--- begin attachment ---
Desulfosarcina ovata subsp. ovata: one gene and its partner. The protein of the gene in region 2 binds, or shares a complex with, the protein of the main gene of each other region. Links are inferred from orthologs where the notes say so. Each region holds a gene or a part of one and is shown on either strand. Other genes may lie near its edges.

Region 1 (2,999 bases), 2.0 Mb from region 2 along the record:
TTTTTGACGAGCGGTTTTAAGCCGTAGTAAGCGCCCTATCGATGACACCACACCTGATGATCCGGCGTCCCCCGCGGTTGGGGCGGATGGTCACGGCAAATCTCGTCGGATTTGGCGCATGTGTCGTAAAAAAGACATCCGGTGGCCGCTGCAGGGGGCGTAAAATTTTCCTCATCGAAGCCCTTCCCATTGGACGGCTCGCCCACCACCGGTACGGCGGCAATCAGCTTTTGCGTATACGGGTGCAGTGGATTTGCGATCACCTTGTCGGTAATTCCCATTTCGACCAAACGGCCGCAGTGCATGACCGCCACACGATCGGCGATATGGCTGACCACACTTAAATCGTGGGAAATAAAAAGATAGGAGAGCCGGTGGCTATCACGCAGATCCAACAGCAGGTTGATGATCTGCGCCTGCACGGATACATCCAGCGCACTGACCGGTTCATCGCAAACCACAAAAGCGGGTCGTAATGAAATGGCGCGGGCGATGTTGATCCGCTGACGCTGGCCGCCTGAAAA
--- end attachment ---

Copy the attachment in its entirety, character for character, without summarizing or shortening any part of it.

Desulfosarcina ovata subsp. ovata: one gene and its partner. The protein of the gene in region 2 binds, or shares a complex with, the protein of the main gene of each other region. Links are inferred from orthologs where the notes say so. Each region holds a gene or a part of one and is shown on either strand. Other genes may lie near its edges.

Region 1 (2,999 bases), 2.0 Mb from region 2 along the record:
TTTTTGACGAGCGGTTTTAAGCCGTAGTAAGCGCCCTATCGATGACACCACACCTGATGATCCGGCGTCCCCCGCGGTTGGGGCGGATGGTCACGGCAAATCTCGTCGGATTTGGCGCATGTGTCGTAAAAAAGACATCCGGTGGCCGCTGCAGGGGGCGTAAAATTTTCCTCATCGAAGCCCTTCCCATTGGACGGCTCGCCCACCACCGGTACGGCGGCAATCAGCTTTTGCGTATACGGGTGCAGTGGATTTGCGATCACCTTGTCGGTAATTCCCATTTCGACCAAACGGCCGCAGTGCATGACCGCCACACGATCGGCGATATGGCTGACCACACTTAAATCGTGGGAAATAAAAAGATAGGAGAGCCGGTGGCTATCACGCAGATCCAACAGCAGGTTGATGATCTGCGCCTGCACGGATACATCCAGCGCACTGACCGGTTCATCGCAAACCACAAAAGCGGGTCGTAATGAAATGGCGCGGGCGATGTTGATCCGCTGACGCTGGCCGCCTGAAAA